My hope is to never need their services but knowing people who have been rescued by air ambulance, I hope their service will always be available when it is most needed. To make that happen, I hope to do my part; raising awareness and funds in aid of SCAA. I hope you feel the same about their services and are willing to support my ride for the charity.
Working as an outdoor instructor, often with schools from across Edinburgh and the Lothians, but also further afield around the UK, I have worked with children and young people from all walks of life. We all aspire to a life for our children where they don't want for anything and don't need extra help & support; however, we are sadly not all that privileged. There are far too many children and young people who suffer through no fault of their own, be that from poverty, illness, or abuse by others.
Cash for Kids is a grant giving charity that supports hundreds of other charitable projects and organisations across the country to help improve the lives of children and young people. Through the grants given to these bodies, Cash for Kids helped support over half a million children through 2021. However, the numbers of children needing support is sadly only rising given the current social and political situation in the UK, and Cash for Kids will continue to raise funds to support as many as possible.
As The Whisky Ventures Ride will travel the length and breadth of Scotland, I aim to raise funds in aid of all the Scottish regions of Cash for Kids. Being based near Edinburgh, the Forth 1 Cash for Kids office, as the closest to myself, will help manage these donations and once the ride is complete will distribute any donations to all the Scottish Cash for Kids regions to help support local projects across the country.
I hope you share my support of Cash for Kids and are willing to donate to my goal. Maybe you will even be inspired to tag along for a day or two, or maybe enter one of the events Cash for Kids organises themselves, e.g. The Tour de Forth cycle ride. See you out there!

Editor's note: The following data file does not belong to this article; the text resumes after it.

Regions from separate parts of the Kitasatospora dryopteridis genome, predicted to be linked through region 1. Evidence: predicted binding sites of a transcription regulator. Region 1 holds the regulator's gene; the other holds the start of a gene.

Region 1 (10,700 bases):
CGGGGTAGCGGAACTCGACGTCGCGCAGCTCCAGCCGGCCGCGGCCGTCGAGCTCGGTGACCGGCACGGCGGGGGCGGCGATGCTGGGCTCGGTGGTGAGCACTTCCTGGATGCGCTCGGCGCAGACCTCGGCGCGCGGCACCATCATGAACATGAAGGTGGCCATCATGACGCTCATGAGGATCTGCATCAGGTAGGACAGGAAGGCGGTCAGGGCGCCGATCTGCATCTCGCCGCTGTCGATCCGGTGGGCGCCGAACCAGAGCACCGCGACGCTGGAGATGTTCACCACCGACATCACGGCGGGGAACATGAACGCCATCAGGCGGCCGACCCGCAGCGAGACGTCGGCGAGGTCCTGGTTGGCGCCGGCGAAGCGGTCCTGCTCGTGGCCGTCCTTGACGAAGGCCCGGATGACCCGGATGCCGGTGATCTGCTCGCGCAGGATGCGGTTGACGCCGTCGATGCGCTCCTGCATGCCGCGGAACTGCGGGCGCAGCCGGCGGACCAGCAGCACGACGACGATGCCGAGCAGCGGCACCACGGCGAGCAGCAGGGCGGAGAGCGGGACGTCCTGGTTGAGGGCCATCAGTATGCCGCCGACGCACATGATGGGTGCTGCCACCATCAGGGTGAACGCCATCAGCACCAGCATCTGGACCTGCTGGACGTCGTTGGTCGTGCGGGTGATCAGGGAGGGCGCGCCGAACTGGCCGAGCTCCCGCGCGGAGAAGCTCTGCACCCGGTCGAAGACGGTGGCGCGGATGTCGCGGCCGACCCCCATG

Things always start with a 'good idea'', often with a little too much drink or ambition...or both!
I have always loved to travel and explore, and every few years I get itchy feet for a big adventure, be that for charity, science, education, or just for the craic. And, like many people, I have had to quell that thirst for travel due to Covid restrictions and the arrival of a little bundle of nappies a couple of years ago.
The Whisky Ventures Ride evolved out of the desire to explore again, but also to stay fairly local...ish! Lots of people do challenges like the coast to coast, or John-O-Groats to Lands End, and chapeau to them; But I wanted to find something a little novel. So the idea for cycling from the most southerly distillery in Scotland to the most northerly sprung to mind. Then, after looking at the maps, I saw there were several distilleries en route. Then I saw a few distilleries near to the route. Then some within a few miles of the route.....I think you can see where this is going!
After adding quite a few distilleries to the route plan, it became obvious I was just going to have to travel via all of them. However, as the whisky industry is growing rapidly at the moment, every time I Googled "new whisky distiller", my route seemed to get longer. Eventually we end up here; with a website and social media platforms promoting a 2000 mile monster ride. But undertaking such a behemoth felt like it needed some purpose. Therefore, I chose two charities to support through this ride that I feel do fantastic work, yet are often taken for granted by the masses. These being Cash for Kids and Scotland's Charity Air Ambulance.
I hope people out there will support my ride, or maybe just take pity on me after the first 1000 miles, and dig deep to support the charities.....more info to follow.